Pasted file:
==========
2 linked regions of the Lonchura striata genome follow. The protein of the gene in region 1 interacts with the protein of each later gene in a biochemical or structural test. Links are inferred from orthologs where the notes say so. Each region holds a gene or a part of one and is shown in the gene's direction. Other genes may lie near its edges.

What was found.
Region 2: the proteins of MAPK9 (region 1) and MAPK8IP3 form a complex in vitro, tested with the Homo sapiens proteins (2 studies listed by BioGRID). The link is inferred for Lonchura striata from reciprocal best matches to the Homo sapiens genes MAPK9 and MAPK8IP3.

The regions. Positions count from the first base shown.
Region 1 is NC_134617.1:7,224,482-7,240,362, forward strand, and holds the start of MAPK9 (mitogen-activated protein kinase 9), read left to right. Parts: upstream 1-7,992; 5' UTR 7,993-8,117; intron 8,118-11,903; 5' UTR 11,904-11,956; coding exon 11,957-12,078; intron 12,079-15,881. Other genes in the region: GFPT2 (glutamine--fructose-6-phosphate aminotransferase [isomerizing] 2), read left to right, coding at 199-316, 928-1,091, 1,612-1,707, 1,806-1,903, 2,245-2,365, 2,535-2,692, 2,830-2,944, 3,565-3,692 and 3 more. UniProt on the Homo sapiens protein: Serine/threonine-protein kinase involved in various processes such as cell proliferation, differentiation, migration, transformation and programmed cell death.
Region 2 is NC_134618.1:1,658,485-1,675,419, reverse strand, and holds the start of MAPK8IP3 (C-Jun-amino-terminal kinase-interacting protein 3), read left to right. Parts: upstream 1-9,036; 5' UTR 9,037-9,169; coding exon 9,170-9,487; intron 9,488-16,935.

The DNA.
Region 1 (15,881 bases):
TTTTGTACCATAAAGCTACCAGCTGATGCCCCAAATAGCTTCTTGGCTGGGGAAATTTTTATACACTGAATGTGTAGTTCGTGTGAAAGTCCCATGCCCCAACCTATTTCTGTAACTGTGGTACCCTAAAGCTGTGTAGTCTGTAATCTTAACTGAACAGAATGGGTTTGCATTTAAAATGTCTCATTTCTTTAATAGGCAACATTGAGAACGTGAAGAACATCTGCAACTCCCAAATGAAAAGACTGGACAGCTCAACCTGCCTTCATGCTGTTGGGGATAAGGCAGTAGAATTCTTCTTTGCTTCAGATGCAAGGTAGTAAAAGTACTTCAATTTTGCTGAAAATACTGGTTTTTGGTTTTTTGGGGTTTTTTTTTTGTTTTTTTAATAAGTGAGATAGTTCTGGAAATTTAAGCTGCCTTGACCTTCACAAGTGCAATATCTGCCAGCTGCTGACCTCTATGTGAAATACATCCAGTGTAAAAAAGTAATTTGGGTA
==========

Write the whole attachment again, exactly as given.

2 linked regions of the Lonchura striata genome follow. The protein of the gene in region 1 interacts with the protein of each later gene in a biochemical or structural test. Links are inferred from orthologs where the notes say so. Each region holds a gene or a part of one and is shown in the gene's direction. Other genes may lie near its edges.

What was found.
Region 2: the proteins of MAPK9 (region 1) and MAPK8IP3 form a complex in vitro, tested with the Homo sapiens proteins (2 studies listed by BioGRID). The link is inferred for Lonchura striata from reciprocal best matches to the Homo sapiens genes MAPK9 and MAPK8IP3.

The regions. Positions count from the first base shown.
Region 1 is NC_134617.1:7,224,482-7,240,362, forward strand, and holds the start of MAPK9 (mitogen-activated protein kinase 9), read left to right. Parts: upstream 1-7,992; 5' UTR 7,993-8,117; intron 8,118-11,903; 5' UTR 11,904-11,956; coding exon 11,957-12,078; intron 12,079-15,881. Other genes in the region: GFPT2 (glutamine--fructose-6-phosphate aminotransferase [isomerizing] 2), read left to right, coding at 199-316, 928-1,091, 1,612-1,707, 1,806-1,903, 2,245-2,365, 2,535-2,692, 2,830-2,944, 3,565-3,692 and 3 more. UniProt on the Homo sapiens protein: Serine/threonine-protein kinase involved in various processes such as cell proliferation, differentiation, migration, transformation and programmed cell death.
Region 2 is NC_134618.1:1,658,485-1,675,419, reverse strand, and holds the start of MAPK8IP3 (C-Jun-amino-terminal kinase-interacting protein 3), read left to right. Parts: upstream 1-9,036; 5' UTR 9,037-9,169; coding exon 9,170-9,487; intron 9,488-16,935.

The DNA.
Region 1 (15,881 bases):
TTTTGTACCATAAAGCTACCAGCTGATGCCCCAAATAGCTTCTTGGCTGGGGAAATTTTTATACACTGAATGTGTAGTTCGTGTGAAAGTCCCATGCCCCAACCTATTTCTGTAACTGTGGTACCCTAAAGCTGTGTAGTCTGTAATCTTAACTGAACAGAATGGGTTTGCATTTAAAATGTCTCATTTCTTTAATAGGCAACATTGAGAACGTGAAGAACATCTGCAACTCCCAAATGAAAAGACTGGACAGCTCAACCTGCCTTCATGCTGTTGGGGATAAGGCAGTAGAATTCTTCTTTGCTTCAGATGCAAGGTAGTAAAAGTACTTCAATTTTGCTGAAAATACTGGTTTTTGGTTTTTTGGGGTTTTTTTTTTGTTTTTTTAATAAGTGAGATAGTTCTGGAAATTTAAGCTGCCTTGACCTTCACAAGTGCAATATCTGCCAGCTGCTGACCTCTATGTGAAATACATCCAGTGTAAAAAAGTAATTTGGGTA